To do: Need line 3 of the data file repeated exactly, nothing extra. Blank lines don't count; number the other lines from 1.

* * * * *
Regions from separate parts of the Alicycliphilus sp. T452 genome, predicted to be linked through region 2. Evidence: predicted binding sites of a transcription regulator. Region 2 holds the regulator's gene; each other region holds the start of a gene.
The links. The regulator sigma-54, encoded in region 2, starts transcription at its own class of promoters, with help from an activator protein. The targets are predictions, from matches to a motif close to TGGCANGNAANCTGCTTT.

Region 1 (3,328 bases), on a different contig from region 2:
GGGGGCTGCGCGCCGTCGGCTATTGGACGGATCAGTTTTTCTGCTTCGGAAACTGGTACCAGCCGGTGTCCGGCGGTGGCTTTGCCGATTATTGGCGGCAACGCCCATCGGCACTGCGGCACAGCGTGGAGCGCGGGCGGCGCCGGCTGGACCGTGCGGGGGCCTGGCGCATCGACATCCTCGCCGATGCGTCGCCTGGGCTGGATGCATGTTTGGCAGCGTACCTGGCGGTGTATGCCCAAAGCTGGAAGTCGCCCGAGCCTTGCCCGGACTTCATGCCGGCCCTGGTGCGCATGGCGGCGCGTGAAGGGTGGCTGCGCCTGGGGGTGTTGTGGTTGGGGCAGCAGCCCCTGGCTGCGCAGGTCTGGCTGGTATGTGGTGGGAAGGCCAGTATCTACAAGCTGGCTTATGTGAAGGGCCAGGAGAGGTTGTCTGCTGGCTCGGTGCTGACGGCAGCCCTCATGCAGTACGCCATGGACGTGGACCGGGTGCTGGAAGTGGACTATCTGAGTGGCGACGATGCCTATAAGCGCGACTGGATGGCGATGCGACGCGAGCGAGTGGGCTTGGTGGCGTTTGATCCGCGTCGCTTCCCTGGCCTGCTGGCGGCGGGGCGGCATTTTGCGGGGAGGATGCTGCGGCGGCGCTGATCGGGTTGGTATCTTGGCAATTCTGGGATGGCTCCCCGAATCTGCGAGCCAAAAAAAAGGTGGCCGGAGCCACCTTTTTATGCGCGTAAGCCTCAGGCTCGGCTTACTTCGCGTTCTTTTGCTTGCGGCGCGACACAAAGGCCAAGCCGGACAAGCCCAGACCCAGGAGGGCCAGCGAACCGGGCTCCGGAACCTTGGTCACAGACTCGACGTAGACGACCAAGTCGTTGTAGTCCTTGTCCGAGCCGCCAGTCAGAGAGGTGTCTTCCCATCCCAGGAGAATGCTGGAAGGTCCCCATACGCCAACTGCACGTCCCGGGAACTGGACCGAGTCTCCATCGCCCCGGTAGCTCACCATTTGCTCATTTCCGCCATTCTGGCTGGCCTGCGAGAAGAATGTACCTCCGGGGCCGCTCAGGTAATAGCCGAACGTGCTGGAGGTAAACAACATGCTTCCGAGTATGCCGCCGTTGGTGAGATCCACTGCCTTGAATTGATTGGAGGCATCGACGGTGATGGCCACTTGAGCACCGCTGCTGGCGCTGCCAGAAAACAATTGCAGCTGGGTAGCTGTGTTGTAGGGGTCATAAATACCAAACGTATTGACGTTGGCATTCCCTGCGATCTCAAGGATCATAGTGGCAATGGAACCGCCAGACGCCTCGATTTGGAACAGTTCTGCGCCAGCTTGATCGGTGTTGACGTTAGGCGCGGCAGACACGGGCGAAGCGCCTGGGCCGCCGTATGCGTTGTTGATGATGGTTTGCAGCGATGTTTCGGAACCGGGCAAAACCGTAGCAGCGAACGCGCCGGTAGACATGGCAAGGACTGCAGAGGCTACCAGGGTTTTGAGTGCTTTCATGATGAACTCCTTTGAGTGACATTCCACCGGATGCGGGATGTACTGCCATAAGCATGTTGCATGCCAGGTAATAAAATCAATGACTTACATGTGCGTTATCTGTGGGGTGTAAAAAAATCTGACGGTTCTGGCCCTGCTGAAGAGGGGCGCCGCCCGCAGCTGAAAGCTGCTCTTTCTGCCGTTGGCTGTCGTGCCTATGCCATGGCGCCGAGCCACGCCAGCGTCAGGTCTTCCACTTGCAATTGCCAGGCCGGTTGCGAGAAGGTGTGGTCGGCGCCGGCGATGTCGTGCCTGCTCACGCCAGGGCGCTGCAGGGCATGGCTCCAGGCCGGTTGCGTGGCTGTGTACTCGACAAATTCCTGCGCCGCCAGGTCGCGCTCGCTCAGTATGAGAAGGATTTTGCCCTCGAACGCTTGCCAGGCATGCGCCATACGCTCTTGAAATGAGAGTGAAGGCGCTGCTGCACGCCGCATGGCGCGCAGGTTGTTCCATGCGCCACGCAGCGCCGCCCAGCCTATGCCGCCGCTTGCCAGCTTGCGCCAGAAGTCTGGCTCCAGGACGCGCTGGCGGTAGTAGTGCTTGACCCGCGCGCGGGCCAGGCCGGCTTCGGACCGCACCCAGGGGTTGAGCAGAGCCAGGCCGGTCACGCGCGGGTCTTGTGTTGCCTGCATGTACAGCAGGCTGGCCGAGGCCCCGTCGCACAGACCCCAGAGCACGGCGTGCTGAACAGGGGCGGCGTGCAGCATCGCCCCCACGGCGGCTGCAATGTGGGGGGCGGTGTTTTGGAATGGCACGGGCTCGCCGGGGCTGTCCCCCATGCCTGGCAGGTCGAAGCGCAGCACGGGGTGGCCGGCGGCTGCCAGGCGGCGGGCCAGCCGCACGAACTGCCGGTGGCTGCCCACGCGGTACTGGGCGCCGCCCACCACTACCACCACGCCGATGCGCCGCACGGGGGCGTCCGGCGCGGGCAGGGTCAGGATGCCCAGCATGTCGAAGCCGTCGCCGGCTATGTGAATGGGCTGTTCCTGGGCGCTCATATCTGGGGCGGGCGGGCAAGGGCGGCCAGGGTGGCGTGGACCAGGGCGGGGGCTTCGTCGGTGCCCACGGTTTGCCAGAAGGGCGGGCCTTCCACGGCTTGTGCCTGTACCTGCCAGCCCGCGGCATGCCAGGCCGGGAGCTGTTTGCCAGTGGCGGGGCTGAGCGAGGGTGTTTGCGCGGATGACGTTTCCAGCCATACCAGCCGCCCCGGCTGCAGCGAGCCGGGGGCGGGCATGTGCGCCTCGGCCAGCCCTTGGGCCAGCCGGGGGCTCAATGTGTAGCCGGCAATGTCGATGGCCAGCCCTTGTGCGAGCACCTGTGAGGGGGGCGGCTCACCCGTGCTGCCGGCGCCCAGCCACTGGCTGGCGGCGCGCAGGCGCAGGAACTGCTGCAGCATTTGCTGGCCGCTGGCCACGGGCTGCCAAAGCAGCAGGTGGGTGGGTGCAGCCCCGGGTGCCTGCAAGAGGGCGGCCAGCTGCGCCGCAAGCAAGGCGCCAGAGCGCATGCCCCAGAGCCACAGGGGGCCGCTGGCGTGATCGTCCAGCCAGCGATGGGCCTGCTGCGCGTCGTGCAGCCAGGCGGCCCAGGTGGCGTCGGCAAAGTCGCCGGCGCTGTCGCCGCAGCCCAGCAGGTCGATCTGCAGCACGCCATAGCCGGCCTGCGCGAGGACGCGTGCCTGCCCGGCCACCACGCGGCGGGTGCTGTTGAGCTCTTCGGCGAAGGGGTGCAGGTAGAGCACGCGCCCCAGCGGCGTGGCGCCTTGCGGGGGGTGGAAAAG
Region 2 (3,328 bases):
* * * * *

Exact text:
Region 1 (3,328 bases), on a different contig from region 2: